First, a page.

Week 13: Passover Brisket and Matzoh Balls

Passover is my favorite Jewish holiday for many reasons.

It’s a discussion-based dinner party. It is based in ritual, but centered on conversations about oppression, and everything that means. It is family-oriented. There are four mandatory cups of wine. It is comfortable because everyone sits on pillows. It is interactive, fun, and full of learning. It is welcoming for non-Jewish people. It is a holiday about social justice. It has a lot of creative food.

But mostly I love Passover because to me, it is a holiday for mothers and women. It is a story of how one mother (Yocheved) sacrificed her son so that he could go on to lead a slave uprising. It is also a story about how that son would never have been able to do it without his sister (Miriam) and his wife (Zipporah).

And it is a holiday in which women have reclaimed authority over the misogyny of the story, by adding oranges to Seder plates and Miriam’s cup to the table, as well as by always carrying the burdens of both the oral and food traditions of thousands of years of culture.

I have always loved Seders. My paternal grandmother and Uncle Steve would host them when I was very young. When my parents got divorced, my mom would always be invited to one of our Jewish friends’ tables. At school in Switzerland, there was a small group of Jewish students who gathered together with a handful of teachers. In Boston, before I had my own family, I had friends’ families who would take me in. I grew up around a lot of strong women leading Seders, and now that I host my own, I am always reminded of my many Jewish mothers at Passover… Helaine, Joni, Sharon, and Barbara, especially. I love them and miss them every year.

That’s why this year I used one of my grandmother’s recipe books for the soup and one of Sharon Glasser’s books for the brisket.

I never had brisket with Passover growing up, but when I first tried it in college, I couldn’t believe how good it was! The Glasser brisket is one of the best briskets I have ever had, even since.

Sharon, my friend Charlotte’s mother, invited me to join the family’s Seder for year because I had no family on the East Coast. This became a tradition and I looked forward to that brisket all year.

At some point, Sharon gave me a copy of the Temple Beth Shalom recipe book, in which her brisket featured. I have used it twice, and it’s never been as good as hers, but it’s close.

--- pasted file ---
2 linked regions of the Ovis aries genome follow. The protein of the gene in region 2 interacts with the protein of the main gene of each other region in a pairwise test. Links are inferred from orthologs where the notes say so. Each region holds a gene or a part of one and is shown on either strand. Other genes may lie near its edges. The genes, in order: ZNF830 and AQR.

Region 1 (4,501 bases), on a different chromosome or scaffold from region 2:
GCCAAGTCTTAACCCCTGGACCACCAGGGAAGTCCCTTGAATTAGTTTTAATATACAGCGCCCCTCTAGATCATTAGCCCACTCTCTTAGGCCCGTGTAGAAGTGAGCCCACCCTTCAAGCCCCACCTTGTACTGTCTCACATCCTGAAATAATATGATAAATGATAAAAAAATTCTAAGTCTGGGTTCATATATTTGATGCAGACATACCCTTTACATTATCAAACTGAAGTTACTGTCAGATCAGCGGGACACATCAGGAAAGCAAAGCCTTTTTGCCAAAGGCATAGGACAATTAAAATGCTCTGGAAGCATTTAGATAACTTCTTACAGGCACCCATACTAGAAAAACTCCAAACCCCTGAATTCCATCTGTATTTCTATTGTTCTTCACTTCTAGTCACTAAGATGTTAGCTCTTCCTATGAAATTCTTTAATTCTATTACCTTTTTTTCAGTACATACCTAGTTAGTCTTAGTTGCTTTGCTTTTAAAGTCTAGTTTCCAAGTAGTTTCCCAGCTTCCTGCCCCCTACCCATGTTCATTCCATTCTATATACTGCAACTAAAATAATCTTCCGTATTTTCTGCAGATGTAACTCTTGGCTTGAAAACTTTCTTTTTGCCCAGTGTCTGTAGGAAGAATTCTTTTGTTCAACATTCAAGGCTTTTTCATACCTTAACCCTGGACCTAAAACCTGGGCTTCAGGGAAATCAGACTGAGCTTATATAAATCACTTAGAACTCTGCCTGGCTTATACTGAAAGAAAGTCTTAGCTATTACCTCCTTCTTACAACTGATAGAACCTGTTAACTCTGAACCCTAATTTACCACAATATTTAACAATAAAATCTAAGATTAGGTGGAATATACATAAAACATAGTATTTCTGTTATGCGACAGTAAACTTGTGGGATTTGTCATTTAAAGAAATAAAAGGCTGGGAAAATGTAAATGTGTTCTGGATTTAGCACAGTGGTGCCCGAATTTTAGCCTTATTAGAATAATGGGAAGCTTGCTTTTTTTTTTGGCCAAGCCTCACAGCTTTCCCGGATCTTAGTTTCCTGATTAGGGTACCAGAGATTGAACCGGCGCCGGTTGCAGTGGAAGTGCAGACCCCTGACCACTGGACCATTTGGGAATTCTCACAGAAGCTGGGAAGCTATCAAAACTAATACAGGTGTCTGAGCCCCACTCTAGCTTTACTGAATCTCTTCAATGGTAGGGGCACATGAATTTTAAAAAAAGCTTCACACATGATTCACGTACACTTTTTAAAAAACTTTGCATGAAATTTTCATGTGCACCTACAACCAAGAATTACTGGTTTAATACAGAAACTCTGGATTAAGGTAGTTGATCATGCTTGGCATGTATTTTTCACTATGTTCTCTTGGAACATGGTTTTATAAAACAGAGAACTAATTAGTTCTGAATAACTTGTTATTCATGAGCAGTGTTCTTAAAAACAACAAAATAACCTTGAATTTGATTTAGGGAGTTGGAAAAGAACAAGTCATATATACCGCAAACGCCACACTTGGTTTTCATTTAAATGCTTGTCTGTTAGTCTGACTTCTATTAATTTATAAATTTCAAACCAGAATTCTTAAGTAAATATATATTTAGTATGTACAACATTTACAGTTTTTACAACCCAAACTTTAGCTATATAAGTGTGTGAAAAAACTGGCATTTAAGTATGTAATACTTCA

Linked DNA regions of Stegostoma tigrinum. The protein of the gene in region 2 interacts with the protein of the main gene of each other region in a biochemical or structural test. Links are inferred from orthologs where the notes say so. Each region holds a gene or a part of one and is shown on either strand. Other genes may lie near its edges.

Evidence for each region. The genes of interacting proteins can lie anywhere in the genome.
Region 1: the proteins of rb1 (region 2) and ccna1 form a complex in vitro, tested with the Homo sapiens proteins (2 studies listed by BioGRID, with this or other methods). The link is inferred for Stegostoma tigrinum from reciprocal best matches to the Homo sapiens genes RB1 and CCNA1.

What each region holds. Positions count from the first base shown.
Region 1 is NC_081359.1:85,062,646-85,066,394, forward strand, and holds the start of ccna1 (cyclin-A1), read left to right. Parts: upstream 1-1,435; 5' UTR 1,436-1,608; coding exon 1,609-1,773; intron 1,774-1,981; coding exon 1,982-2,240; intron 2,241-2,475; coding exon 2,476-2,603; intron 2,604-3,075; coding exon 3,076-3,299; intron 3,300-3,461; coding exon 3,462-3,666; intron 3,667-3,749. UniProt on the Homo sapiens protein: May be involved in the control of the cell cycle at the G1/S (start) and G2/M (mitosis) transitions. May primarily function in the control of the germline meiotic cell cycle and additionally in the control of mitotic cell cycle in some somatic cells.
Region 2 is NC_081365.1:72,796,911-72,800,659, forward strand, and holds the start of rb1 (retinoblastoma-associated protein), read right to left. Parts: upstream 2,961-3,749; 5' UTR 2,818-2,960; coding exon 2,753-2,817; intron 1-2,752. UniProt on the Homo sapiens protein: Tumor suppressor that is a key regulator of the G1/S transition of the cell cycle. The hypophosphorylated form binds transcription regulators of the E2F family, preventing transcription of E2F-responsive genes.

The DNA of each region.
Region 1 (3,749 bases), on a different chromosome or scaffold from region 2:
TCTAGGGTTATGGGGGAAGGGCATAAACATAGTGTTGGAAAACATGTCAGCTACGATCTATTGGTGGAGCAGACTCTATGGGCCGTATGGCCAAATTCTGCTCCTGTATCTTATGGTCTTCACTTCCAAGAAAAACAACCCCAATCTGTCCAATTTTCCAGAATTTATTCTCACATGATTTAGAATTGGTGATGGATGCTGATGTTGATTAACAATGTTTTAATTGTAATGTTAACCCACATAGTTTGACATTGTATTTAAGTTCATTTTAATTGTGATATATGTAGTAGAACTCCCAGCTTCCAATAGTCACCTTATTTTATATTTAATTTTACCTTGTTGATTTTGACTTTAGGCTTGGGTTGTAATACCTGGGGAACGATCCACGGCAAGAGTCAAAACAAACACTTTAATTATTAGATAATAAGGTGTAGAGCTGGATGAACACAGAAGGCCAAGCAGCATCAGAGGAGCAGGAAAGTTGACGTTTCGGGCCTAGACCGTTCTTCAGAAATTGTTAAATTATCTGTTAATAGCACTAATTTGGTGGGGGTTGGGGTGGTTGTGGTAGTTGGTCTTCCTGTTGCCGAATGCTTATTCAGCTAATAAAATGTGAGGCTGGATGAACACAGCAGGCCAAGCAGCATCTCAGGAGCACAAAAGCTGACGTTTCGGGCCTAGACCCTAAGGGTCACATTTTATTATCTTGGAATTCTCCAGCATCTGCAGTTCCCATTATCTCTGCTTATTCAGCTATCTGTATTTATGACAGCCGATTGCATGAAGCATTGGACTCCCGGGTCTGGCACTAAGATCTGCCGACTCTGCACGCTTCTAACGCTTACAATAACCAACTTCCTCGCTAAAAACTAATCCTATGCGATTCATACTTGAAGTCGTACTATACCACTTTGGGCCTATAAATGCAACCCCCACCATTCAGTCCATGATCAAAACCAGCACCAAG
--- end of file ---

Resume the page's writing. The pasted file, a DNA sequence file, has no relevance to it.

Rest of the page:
I said a few months ago, in the entry about Jeff’s church Swedish meatballs (Week 3), that I also had a congregational recipe book that is a sort of family heirloom that I would soon be using. This is the one I meant!

This is North London, so of course I had to make sure I got a brisket, so I ordered it a week ahead from our excellent butcher, James Elliot.

Glasser family brisket recipe

This year, for the first time, I made matzoh balls from scratch instead of from a box.

I think I got this recipe book from my grandmother, but honestly I’m not sure! If someone recognizes it, tell me. Otherwise, we’ll stick with that story. But it’s an old book, published in 1958, and it has a “Soup Accompaniments” chapter with SIX (!!) knaidlach recipes.

But actually, none of them call for seasoning the balls. So they ended up kind of plain, although very nice and fluffy. I do prefer the box, though. They just taste better.

So many knaidlach recipes!

This Passover was very special because it was the first and last one I hosted in my home in London, which I will miss very much. We are moving back to Boston in a few weeks, and this Seder doubled as a goodbye dinner party with our close friends, the Fulwilers and the Barletta-Jeffreys.

It was also Rowan’s first Passover! I was reminded of the many Passovers I spent as a child, running and playing while the Seder went on, and Rowan and his friend, Vesper, did the same. I was struck by a very strong feeling of nostalgia, and also a kind of very warm happiness I had not felt before.

I’m the mother now, the Seder leader, the carrier of traditions.

It’s a big responsibility, but I am very proud to pass on all the little bits of the traditions of the mothers who got me here.

Seder dinner 2018

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Alex Pearlman

Alex Pearlman

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Reporter. Bioethicist. Publishing on the intersection of ethics and policy with emerging science and tech. Sorry for the recipes if you’re here for news.